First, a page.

in or on a conductor is an electric field at the surface of the conductor that is normal to the surface. An
outwardly normal electric field exists for positive surface charge and an inwardly normal electric field
exists for negative surface charge density. This last part is true because negative charges feel a force
F = -|q| E, so that if the net electric force on a negative charge is to be pointed outwards, the electric
field must be pointed in the opposite direction. The component of the electric field at the surface of a
conductor that is tangential to the surface must be zero, otherwise the charges would feel a force from
this field and, being free in this direction, would move in response to the force, which contradicts our
requirement of static equilibrium. So the tangential component must be zero. Thus far we have proven
two concepts:
Concept 1. The electric field everywhere inside a conductor in static equilibrium is zero.
Concept 2. The electric field at the surface of a conductor is normal to the surface.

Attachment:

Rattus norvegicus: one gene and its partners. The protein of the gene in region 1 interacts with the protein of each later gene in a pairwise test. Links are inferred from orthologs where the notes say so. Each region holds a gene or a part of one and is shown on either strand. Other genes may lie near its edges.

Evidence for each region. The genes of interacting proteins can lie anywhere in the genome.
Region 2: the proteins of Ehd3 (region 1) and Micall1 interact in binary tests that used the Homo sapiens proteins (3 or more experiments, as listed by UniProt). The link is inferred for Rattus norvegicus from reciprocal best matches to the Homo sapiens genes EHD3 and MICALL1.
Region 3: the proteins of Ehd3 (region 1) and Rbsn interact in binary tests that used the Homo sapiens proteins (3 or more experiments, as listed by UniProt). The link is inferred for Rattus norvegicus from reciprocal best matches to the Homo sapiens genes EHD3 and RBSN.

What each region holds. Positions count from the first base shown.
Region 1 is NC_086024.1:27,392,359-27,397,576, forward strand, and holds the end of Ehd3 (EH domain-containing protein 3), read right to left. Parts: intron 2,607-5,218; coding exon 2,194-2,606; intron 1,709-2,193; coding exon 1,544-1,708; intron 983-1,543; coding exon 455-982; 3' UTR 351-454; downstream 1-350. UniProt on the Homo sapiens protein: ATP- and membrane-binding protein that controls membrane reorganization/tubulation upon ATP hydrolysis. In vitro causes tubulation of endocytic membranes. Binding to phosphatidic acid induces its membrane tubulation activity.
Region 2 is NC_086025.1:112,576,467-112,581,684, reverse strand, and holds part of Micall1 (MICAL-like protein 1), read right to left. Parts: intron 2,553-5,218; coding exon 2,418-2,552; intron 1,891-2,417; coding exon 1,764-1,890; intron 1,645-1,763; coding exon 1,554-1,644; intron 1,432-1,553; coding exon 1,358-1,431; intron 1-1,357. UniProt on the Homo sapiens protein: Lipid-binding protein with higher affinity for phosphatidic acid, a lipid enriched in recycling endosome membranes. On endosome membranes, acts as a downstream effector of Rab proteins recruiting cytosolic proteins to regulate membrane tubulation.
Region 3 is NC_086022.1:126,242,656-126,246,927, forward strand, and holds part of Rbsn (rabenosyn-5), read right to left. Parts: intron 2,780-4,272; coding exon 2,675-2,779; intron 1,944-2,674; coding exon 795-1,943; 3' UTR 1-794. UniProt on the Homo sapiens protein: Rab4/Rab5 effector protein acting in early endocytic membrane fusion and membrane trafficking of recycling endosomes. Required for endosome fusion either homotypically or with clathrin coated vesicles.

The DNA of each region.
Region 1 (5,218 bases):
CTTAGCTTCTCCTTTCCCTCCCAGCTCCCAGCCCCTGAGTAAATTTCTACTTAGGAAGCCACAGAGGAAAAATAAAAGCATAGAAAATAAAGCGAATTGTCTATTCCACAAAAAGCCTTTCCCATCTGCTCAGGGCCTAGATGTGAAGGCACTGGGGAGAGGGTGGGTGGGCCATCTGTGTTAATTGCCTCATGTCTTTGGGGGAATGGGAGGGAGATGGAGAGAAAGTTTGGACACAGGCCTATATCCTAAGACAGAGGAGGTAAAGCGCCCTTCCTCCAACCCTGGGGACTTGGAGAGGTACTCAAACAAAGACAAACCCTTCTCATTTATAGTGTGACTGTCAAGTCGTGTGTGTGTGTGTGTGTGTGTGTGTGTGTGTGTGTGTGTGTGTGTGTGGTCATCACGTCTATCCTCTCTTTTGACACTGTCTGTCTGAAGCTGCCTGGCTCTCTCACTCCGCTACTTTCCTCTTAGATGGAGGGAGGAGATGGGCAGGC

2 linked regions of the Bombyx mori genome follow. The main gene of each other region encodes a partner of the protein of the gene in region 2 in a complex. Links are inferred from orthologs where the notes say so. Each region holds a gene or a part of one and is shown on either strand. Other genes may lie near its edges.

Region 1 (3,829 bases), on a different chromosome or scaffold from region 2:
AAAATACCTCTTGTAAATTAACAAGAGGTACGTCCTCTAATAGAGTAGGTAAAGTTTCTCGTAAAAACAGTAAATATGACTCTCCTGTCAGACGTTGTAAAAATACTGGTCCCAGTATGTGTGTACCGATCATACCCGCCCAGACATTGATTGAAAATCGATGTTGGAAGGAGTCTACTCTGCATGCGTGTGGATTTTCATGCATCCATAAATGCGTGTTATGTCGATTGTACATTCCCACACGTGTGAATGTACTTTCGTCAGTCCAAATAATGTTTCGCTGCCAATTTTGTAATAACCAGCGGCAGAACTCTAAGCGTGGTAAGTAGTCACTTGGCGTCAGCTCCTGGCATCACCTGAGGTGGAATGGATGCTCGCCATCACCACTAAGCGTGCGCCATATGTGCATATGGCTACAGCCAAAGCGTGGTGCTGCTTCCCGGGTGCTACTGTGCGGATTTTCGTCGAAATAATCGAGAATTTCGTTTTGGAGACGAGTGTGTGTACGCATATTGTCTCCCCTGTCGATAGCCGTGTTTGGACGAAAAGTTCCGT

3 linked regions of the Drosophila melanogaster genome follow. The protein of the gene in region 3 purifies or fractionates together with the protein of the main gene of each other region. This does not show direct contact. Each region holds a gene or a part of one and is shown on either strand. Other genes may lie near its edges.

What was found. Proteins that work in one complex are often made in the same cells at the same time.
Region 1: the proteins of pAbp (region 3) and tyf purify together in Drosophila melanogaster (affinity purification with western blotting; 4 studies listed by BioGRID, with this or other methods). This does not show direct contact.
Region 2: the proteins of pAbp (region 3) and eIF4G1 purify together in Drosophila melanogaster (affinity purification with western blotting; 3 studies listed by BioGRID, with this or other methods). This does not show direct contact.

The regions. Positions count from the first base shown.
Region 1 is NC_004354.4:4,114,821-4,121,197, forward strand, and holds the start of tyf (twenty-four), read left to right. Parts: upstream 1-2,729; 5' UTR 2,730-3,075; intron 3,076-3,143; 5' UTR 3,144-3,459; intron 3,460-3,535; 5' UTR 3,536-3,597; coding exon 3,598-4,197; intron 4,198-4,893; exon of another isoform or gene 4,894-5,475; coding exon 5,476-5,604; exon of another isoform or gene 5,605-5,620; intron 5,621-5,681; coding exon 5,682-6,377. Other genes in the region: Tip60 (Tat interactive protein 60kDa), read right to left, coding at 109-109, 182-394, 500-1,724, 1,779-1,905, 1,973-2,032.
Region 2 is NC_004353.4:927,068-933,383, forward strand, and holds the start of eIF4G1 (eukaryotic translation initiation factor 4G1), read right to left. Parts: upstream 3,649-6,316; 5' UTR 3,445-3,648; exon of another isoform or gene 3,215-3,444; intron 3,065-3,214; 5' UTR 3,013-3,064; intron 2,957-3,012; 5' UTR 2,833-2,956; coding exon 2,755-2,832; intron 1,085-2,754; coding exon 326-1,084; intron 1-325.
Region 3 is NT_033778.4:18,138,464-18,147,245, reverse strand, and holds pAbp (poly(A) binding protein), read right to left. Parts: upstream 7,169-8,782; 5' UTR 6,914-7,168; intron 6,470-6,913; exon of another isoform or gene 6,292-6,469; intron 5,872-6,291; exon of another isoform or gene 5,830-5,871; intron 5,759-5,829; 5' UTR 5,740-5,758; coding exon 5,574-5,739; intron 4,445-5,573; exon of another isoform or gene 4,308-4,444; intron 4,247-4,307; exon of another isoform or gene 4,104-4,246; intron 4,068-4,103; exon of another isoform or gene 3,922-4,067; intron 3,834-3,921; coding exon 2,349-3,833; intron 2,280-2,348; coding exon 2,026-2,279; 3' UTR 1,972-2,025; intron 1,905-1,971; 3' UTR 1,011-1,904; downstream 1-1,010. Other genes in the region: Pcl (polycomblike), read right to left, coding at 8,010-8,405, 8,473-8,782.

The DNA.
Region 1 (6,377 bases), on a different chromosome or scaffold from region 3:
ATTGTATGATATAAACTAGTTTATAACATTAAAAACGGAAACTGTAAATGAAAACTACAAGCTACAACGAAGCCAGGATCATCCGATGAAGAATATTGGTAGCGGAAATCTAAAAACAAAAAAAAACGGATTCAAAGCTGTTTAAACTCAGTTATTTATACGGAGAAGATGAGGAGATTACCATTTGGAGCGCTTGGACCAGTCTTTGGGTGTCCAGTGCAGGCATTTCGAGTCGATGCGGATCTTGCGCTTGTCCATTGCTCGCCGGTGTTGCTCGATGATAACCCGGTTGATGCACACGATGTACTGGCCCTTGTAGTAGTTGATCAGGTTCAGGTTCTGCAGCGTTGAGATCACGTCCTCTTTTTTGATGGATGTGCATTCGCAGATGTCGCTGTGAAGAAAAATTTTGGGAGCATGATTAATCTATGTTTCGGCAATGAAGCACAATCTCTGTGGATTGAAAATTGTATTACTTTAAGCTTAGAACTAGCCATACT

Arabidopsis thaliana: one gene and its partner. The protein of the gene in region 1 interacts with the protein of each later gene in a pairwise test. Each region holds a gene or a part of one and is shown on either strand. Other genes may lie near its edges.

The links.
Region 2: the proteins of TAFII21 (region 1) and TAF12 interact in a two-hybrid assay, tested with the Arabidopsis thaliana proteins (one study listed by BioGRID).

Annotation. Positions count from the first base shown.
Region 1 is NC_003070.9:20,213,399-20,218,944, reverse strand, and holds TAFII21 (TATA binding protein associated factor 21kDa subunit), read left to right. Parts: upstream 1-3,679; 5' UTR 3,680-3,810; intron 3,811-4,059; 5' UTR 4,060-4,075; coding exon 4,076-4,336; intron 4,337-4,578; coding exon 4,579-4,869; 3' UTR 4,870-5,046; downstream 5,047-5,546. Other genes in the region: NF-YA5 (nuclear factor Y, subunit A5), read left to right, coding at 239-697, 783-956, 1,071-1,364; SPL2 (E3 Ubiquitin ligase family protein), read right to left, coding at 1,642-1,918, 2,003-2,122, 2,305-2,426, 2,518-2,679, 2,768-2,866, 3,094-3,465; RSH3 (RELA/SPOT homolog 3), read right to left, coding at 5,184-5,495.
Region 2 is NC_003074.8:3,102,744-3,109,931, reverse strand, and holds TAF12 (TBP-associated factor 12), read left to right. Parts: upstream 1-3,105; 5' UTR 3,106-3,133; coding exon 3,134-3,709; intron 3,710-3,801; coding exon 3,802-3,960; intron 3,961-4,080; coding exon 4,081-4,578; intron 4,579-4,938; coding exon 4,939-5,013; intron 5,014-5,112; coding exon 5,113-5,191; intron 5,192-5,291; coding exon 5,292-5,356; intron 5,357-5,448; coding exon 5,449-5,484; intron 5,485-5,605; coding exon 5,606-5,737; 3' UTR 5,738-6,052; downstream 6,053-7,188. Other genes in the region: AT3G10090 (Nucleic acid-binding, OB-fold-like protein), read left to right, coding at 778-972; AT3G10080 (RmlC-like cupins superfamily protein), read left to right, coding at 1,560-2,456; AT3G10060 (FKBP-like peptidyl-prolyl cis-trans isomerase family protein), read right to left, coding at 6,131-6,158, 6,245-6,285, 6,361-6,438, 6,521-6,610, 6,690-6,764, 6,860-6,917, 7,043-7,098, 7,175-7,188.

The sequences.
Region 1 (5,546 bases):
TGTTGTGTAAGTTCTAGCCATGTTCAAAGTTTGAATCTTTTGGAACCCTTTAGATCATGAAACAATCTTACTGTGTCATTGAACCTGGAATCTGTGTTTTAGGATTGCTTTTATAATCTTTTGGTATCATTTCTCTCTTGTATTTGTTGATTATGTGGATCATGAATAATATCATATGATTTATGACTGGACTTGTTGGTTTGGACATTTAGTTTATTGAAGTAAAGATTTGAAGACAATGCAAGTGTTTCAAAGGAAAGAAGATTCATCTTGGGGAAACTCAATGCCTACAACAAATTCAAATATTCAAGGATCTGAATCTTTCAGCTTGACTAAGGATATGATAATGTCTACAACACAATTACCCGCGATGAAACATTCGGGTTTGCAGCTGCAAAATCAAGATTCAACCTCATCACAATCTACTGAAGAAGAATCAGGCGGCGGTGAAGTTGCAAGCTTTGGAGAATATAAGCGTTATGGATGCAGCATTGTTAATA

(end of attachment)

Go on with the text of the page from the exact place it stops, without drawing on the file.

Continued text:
We can draw any arbitrary, closed Gaussian surface completely inside the conductor and it will always
have zero electric field at every point on the Gaussian surface since the electric field is zero everywhere
inside the conductor. The integral of a bunch of zeroes is still zero, so that the integral of the electric
field over any interior Gaussian surface is zero and so Gauss's law,
q
∮S E⋅n da= ϵ
becomes 0 = q.
0
Because the closed Gaussian surface is arbitrary, it can be chosen to be very small and centered on any
point in the conductor's interior, as long as the entire surface is inside the conductor, and it will always
contain zero charge. Therefore, every point inside a conductor has zero charge. If there is any free
electric charge at all in a conductor, it therefore must all end up on the conductor's surface when the